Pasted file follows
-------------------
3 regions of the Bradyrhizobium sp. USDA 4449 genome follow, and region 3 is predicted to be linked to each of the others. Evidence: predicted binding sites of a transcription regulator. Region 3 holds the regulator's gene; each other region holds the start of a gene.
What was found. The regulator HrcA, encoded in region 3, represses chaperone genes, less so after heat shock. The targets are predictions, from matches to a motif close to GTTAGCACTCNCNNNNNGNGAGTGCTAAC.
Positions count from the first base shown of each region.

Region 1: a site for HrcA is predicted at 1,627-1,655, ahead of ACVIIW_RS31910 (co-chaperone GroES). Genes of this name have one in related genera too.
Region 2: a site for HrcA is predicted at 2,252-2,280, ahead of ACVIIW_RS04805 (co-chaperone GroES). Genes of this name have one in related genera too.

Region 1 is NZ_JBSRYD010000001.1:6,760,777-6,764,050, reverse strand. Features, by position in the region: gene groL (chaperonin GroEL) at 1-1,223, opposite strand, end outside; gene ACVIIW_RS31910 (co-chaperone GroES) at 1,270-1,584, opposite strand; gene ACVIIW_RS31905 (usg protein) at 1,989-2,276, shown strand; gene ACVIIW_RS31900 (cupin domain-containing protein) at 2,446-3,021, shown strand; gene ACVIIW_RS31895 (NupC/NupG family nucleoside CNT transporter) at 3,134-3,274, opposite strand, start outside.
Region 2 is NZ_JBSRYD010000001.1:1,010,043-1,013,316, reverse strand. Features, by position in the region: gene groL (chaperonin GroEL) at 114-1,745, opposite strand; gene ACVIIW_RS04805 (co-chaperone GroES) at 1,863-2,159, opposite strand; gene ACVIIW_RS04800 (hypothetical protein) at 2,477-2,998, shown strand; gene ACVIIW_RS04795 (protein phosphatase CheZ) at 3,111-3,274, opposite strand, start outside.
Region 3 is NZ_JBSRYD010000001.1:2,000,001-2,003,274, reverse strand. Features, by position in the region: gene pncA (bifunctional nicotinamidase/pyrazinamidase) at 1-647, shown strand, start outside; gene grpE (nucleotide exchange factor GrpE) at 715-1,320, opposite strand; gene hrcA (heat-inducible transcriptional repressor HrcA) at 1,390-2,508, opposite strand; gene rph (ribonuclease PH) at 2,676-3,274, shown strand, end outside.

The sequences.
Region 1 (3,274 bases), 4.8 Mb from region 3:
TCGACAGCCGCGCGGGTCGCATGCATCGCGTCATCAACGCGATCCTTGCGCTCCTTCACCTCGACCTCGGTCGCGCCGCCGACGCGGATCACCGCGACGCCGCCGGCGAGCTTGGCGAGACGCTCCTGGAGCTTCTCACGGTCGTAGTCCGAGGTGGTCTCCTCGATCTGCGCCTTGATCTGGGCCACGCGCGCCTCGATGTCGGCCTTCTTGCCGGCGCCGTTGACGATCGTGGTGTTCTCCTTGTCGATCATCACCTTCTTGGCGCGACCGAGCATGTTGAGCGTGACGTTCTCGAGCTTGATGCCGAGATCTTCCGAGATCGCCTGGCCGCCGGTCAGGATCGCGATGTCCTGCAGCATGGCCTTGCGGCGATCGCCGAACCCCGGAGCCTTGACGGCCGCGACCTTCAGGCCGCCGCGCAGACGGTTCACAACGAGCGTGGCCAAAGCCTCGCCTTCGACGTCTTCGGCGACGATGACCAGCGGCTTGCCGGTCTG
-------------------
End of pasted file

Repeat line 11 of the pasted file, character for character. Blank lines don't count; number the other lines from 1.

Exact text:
TCGACAGCCGCGCGGGTCGCATGCATCGCGTCATCAACGCGATCCTTGCGCTCCTTCACCTCGACCTCGGTCGCGCCGCCGACGCGGATCACCGCGACGCCGCCGGCGAGCTTGGCGAGACGCTCCTGGAGCTTCTCACGGTCGTAGTCCGAGGTGGTCTCCTCGATCTGCGCCTTGATCTGGGCCACGCGCGCCTCGATGTCGGCCTTCTTGCCGGCGCCGTTGACGATCGTGGTGTTCTCCTTGTCGATCATCACCTTCTTGGCGCGACCGAGCATGTTGAGCGTGACGTTCTCGAGCTTGATGCCGAGATCTTCCGAGATCGCCTGGCCGCCGGTCAGGATCGCGATGTCCTGCAGCATGGCCTTGCGGCGATCGCCGAACCCCGGAGCCTTGACGGCCGCGACCTTCAGGCCGCCGCGCAGACGGTTCACAACGAGCGTGGCCAAAGCCTCGCCTTCGACGTCTTCGGCGACGATGACCAGCGGCTTGCCGGTCTG